He adds that this is ideal puts the individual’s “inner nature” at the center of the moral project. The originality of one’s self-hood depends on listening only to the inner voice and not being influenced by external forces. (This view of a pure and authentic self is very much a Romantic notion and was a reaction against the Enlightenment thinkers/worldview).

2) In contrast, the other ideal that Taylor points to is one that does not “stand in opposition to the demands of society, or nature” (40). Taylor continues:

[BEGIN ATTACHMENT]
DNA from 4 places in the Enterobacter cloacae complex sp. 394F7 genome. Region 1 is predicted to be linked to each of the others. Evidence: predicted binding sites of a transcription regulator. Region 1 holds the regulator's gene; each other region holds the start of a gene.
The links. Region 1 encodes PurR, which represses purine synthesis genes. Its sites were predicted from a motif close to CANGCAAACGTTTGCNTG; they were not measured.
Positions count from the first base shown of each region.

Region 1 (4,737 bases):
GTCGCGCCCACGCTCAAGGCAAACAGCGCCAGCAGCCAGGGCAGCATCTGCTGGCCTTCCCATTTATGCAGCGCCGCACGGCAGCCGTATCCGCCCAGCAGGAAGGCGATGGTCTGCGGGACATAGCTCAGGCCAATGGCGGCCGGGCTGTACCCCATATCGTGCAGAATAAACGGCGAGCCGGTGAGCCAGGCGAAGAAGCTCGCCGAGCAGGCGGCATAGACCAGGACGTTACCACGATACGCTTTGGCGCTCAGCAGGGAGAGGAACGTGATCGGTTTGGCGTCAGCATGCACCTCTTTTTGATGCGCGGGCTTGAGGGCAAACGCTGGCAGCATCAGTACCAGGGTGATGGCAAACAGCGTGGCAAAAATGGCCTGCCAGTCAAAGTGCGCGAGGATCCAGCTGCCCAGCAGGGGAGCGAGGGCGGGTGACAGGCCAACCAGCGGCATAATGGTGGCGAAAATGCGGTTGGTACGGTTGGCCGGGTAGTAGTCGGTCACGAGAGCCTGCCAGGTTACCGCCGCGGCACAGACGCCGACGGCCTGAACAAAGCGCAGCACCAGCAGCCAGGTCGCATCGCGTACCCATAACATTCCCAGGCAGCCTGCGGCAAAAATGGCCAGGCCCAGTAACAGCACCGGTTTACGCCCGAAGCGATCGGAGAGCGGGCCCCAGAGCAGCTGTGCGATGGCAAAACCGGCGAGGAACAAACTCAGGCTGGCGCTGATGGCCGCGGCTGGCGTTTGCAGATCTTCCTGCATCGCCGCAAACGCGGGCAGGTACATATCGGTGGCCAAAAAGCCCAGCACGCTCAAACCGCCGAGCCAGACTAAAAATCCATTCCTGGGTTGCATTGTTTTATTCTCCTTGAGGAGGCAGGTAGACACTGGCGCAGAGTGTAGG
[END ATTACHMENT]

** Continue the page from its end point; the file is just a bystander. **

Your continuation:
I can define my identity only against the background of things that matter. . . Only if I exist in a world in which history, or the demands of nature, or the needs of my fellow human beings, or the duties of citizenship, or the call of God, or something else of this order matters crucially, can I define an identity for myself that is not trivial. Authenticity is not the enemy of demands that emanate from beyond the self; it supposes such demands. (Taylor, 40–41)

Taylor depicts how we tend to associate authenticity with the first overly literal understanding of individualism. This extreme individualistic view degrades the ways in which we are all shaped, formed, conditioned by many different elements, events, and our relationship with other human beings: